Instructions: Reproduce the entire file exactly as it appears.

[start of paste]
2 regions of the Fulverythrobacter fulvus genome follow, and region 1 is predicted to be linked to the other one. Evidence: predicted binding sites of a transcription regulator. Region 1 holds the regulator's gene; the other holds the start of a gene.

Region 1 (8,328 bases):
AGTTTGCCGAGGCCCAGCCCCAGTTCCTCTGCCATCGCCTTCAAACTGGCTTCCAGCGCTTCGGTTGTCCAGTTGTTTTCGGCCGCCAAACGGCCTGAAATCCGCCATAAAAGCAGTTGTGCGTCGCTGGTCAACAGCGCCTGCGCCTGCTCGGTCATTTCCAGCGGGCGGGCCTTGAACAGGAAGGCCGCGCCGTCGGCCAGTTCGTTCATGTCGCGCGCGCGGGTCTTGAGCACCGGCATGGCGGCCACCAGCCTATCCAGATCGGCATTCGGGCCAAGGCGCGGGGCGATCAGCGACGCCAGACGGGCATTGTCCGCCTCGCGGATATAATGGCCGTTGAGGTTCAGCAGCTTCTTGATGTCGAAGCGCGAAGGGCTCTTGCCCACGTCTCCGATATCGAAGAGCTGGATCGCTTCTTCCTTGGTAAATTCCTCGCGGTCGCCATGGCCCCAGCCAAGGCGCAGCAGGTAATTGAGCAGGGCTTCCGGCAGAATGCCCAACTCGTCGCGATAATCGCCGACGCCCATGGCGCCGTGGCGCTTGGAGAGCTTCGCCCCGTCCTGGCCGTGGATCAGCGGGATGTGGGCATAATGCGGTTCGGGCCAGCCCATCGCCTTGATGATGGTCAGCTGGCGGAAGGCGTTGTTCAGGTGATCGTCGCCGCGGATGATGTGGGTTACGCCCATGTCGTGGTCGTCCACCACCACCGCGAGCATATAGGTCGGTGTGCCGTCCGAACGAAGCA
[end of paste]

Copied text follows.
2 regions of the Fulverythrobacter fulvus genome follow, and region 1 is predicted to be linked to the other one. Evidence: predicted binding sites of a transcription regulator. Region 1 holds the regulator's gene; the other holds the start of a gene.

Region 1 (8,328 bases):
AGTTTGCCGAGGCCCAGCCCCAGTTCCTCTGCCATCGCCTTCAAACTGGCTTCCAGCGCTTCGGTTGTCCAGTTGTTTTCGGCCGCCAAACGGCCTGAAATCCGCCATAAAAGCAGTTGTGCGTCGCTGGTCAACAGCGCCTGCGCCTGCTCGGTCATTTCCAGCGGGCGGGCCTTGAACAGGAAGGCCGCGCCGTCGGCCAGTTCGTTCATGTCGCGCGCGCGGGTCTTGAGCACCGGCATGGCGGCCACCAGCCTATCCAGATCGGCATTCGGGCCAAGGCGCGGGGCGATCAGCGACGCCAGACGGGCATTGTCCGCCTCGCGGATATAATGGCCGTTGAGGTTCAGCAGCTTCTTGATGTCGAAGCGCGAAGGGCTCTTGCCCACGTCTCCGATATCGAAGAGCTGGATCGCTTCTTCCTTGGTAAATTCCTCGCGGTCGCCATGGCCCCAGCCAAGGCGCAGCAGGTAATTGAGCAGGGCTTCCGGCAGAATGCCCAACTCGTCGCGATAATCGCCGACGCCCATGGCGCCGTGGCGCTTGGAGAGCTTCGCCCCGTCCTGGCCGTGGATCAGCGGGATGTGGGCATAATGCGGTTCGGGCCAGCCCATCGCCTTGATGATGGTCAGCTGGCGGAAGGCGTTGTTCAGGTGATCGTCGCCGCGGATGATGTGGGTTACGCCCATGTCGTGGTCGTCCACCACCACCGCGAGCATATAGGTCGGTGTGCCGTCCGAACGAAGCA